My ties with Kakuzi go beyond shares deal


As a shareholder of Kakuzi PLC, I have noted the content of the article in the Business Daily of August 6, 2018, headlined “UK firm fights for Kakuzi with Kenyan billionaire”.

I see myself and other Kakuzi shareholders as joint partners pursuing a common objective.

In obtaining exemption from the need to declare a takeover, I am committing myself to a company in which I have deep historical roots. While doing so, I have followed the due process as specified in Clause 4 of the Capital Markets Authority (CMA) Regulations 2002. I obtained approval of exemption on December 24, 2014.

The Kakuzi 2014 Annual Report recorded my stake at 24.989 per cent as at December 31 of that year, indicating it was within the 25 per cent threshold. The allegation by the Kakuzi MD that I had no approval to buy more shares is therefore false.

I started buying Kakuzi shares when the original colonial settlers were the majority shareholders. Since then, I have consistently built the stake to the current level.

My association with Kakuzi transcends being a shareholder. I was born in Kakuzi and so were my parents. Kakuzi is the only place I can call home as I grew up there. As a young boy, I worked in the company’s coffee and sisal plantations. Inevitably, Kakuzi influenced my education as well as career orientation.

In the period between 1968 and 1985, I worked with various national institutions: Ministry of Agriculture (training smallholder farmers); National Irrigation Board (developing and managing rice and horticultural irrigation schemes); and Tana and Athi River Development Authority (TARDA) (planning water and land resources). After 1985, I embarked on full-time consultancy in agriculture and rural development, covering such countries as Kenya, Malawi, amibia and South Sudan. I have consulted for international agencies such as the EU, JICA, GIZ, NORAD, DANIDA and the World Bank.

Camellia Plc Group has drawn upon my technical expertise and local insight on several occasions.

When Camellia acquired a controlling interest in the 1990s, they engaged John Atkins PLC, a consulting firm from the UK. The latter teamed up with East African Consulting Engineers of Kenya in formulating a strategic development plan for Kakuzi. I was part of the Kenyan consultancy team.

Around 2012, the then MD and current Kakuzi board chairman requested that I prepare a draft paper on the “Possible Impact of Devolution on Kakuzi”. In 2016, I drafted another paper on “Corporate Social Responsibility (CSR)” for possible use in the Company’s CSR strategy.

Other productive engagements with the company included the relocation of the timber sales yard from the former site some 15km from the highway, to its present location next to the main road. Another engagement relates to the use of M-Pesa rather than cash, on the company’s entire local sale transactions. In 2017, I wrote requesting for consideration for a board seat now that my stake was nearing 30 per cent. What I received was a one-liner: “There is no vacancy in the board”.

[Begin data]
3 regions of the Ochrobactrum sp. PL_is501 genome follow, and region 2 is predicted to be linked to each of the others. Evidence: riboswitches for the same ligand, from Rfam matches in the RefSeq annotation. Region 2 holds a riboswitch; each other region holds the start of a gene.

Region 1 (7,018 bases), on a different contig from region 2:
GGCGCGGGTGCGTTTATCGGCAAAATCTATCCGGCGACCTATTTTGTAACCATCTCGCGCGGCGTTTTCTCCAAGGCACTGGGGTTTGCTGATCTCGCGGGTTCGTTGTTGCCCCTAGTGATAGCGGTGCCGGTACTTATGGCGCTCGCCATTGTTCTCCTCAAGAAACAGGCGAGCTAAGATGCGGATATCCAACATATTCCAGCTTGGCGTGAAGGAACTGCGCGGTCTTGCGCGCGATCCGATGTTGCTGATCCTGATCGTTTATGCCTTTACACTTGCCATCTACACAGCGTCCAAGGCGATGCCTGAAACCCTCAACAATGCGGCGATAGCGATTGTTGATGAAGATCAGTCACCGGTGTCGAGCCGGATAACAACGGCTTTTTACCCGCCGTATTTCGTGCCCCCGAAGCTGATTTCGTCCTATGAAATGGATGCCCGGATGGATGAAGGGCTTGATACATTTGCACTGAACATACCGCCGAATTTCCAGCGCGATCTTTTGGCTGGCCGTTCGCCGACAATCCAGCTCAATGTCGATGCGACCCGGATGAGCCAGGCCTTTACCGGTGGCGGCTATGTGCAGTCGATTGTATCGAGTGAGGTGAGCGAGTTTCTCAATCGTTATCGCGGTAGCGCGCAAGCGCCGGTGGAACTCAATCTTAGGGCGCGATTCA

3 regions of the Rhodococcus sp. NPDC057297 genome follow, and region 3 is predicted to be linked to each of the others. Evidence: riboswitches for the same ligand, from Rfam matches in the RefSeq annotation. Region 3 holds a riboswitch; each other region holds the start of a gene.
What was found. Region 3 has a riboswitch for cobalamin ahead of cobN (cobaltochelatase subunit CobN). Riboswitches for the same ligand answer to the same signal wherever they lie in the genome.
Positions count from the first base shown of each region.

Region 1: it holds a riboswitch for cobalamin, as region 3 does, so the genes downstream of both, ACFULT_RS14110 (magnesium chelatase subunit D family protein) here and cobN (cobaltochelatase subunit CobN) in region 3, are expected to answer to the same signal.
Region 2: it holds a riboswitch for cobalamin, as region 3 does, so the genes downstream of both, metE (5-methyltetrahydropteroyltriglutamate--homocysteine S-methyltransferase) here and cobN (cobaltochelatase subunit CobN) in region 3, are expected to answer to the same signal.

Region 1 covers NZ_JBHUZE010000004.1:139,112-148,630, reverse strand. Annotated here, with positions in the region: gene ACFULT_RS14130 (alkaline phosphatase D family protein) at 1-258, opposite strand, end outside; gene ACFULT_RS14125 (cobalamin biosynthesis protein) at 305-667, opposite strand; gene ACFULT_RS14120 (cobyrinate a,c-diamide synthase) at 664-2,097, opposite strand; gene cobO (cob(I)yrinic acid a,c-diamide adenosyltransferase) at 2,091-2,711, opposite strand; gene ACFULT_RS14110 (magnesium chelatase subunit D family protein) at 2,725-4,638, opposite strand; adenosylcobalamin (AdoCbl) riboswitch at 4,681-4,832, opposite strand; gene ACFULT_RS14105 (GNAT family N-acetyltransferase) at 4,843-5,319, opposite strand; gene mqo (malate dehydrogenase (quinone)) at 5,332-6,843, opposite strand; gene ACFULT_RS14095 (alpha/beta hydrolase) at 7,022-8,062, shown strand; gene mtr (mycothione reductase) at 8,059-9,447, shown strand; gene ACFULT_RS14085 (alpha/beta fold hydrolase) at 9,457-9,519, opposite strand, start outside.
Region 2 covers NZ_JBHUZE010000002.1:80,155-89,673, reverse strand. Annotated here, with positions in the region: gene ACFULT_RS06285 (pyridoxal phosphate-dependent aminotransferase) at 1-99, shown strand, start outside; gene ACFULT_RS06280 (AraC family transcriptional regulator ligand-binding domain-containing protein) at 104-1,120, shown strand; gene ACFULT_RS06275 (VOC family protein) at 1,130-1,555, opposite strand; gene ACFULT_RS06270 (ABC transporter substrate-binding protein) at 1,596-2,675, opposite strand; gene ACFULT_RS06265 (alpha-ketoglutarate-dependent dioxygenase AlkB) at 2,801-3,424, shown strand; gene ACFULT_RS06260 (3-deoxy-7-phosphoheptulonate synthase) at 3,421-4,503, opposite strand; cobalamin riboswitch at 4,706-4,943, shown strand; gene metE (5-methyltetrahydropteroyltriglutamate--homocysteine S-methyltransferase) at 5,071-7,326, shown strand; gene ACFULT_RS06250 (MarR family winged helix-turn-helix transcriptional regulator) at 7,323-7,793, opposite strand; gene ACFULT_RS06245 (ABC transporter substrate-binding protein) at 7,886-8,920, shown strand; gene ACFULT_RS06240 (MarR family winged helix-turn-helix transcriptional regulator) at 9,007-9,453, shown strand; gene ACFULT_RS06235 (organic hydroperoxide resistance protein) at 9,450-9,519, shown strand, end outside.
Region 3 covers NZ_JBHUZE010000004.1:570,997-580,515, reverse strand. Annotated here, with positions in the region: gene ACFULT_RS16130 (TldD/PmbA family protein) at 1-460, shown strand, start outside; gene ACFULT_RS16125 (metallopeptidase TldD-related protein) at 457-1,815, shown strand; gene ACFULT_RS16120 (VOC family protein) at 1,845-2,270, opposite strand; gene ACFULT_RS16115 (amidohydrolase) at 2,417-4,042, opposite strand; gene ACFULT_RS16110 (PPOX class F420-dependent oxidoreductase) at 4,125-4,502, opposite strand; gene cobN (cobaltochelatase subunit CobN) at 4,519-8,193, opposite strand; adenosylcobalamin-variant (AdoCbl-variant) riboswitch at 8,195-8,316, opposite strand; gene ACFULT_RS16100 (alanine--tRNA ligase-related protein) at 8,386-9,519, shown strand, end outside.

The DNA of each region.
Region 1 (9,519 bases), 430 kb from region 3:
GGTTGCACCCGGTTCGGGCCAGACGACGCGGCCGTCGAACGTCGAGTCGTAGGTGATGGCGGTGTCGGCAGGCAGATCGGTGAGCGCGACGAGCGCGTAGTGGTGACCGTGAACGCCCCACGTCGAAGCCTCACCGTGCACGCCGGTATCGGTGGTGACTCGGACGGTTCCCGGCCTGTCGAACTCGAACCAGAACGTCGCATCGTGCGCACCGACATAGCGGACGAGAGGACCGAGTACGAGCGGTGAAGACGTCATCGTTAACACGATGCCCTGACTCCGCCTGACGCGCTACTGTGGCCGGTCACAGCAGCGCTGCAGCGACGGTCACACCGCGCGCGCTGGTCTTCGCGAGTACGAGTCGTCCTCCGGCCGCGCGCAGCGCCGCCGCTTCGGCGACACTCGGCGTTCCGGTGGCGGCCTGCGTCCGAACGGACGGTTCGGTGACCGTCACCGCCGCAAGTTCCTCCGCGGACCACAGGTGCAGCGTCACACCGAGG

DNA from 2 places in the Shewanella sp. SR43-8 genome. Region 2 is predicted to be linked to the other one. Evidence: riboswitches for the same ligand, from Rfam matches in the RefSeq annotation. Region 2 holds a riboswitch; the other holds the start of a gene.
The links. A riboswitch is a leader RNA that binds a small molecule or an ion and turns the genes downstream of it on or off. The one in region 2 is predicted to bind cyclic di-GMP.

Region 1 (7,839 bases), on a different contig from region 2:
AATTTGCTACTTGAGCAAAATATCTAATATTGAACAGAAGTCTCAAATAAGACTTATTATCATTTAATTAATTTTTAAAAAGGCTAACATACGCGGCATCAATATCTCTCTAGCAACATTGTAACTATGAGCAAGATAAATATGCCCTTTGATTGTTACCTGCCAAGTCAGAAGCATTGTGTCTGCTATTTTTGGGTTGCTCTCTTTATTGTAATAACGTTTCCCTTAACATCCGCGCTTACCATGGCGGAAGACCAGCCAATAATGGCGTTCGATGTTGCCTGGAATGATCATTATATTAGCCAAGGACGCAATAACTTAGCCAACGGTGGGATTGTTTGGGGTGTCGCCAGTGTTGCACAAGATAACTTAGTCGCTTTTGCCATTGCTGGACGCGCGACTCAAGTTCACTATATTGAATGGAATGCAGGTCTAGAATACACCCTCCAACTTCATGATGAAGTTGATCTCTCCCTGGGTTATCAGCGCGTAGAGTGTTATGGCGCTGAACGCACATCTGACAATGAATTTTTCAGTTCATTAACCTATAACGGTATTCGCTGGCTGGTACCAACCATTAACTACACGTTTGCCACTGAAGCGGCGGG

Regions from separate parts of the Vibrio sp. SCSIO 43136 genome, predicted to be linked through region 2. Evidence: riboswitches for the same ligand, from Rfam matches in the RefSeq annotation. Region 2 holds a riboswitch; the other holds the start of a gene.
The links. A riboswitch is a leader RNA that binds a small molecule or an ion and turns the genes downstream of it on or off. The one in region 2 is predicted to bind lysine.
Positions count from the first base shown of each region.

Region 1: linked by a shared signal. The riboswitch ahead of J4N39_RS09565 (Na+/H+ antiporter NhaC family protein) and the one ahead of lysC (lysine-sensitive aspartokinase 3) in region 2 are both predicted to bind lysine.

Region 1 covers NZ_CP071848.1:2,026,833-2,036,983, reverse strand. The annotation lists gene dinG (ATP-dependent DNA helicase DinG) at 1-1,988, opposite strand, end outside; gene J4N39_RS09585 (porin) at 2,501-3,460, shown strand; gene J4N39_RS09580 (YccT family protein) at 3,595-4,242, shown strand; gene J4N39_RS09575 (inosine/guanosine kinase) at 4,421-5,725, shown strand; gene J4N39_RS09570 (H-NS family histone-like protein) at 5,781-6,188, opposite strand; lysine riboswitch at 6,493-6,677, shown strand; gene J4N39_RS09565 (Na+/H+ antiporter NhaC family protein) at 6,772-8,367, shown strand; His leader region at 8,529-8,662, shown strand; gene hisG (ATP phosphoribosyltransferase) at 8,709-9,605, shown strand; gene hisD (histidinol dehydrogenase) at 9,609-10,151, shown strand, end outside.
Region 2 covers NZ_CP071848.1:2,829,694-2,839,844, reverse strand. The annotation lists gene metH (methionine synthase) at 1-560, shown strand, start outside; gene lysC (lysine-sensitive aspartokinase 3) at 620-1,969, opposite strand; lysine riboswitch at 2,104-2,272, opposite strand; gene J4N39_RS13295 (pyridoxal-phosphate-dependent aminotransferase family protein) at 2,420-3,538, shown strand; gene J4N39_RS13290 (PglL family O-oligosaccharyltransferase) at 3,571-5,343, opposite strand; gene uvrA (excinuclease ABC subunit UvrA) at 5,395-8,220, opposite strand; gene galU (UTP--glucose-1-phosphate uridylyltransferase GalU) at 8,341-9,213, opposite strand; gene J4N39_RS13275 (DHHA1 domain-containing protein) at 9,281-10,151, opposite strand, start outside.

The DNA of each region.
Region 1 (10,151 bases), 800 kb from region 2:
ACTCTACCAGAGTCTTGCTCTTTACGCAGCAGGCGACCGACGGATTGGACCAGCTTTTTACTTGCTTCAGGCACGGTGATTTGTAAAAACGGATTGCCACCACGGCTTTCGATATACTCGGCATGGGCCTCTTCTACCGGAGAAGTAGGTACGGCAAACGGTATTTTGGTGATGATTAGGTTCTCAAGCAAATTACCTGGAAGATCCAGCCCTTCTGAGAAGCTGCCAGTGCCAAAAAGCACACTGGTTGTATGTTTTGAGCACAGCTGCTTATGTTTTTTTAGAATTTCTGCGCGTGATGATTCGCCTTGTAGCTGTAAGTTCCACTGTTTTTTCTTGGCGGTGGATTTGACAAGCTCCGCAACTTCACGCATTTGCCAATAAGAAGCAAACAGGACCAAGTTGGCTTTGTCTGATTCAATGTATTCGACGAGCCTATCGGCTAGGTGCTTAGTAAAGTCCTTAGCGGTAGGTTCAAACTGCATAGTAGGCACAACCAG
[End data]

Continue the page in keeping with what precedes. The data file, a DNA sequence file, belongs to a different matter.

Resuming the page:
As an investor in Kakuzi, I would be happy if the firm focuses on a profitable and sustainable path to benefit all shareholders equally while have positive impact on the host community.

During the Kakuzi AGM of May 2018, I commended the directors for the good work they were doing. I also affirmed my commitment to the future wellbeing of Kakuzi and its broader shareholders.

At the same time, I outlined my vision for Kakuzi as, among other things, becoming a centre of biotechnology, creating positive economic impact on about 20 surrounding counties and a top contributor to two of Kenya Government’s Big Four priority areas - food security and manufacturing.

Furthermore, I observed that a company, whose main asset is land, could not exist as an isolated enclave. On the contrary, it ought to relate to other actors within its operation ecosystem.

In conclusion, I would like to state that the purported letter by the MD to the CMA came as a surprise. This is because all along, the Kakuzi board was aware about my intention.

Nevertheless, I would like to give reassurance that I and other minority shareholders are not at war with Camellia. All we want is a governance structure and practice that is inclusive and fair to all the shareholders. I therefore look forward to a constructive engagement regarding how we can create long-term and sustainable shareholder value.

John Kibunga Kimani, Kakuzi shareholder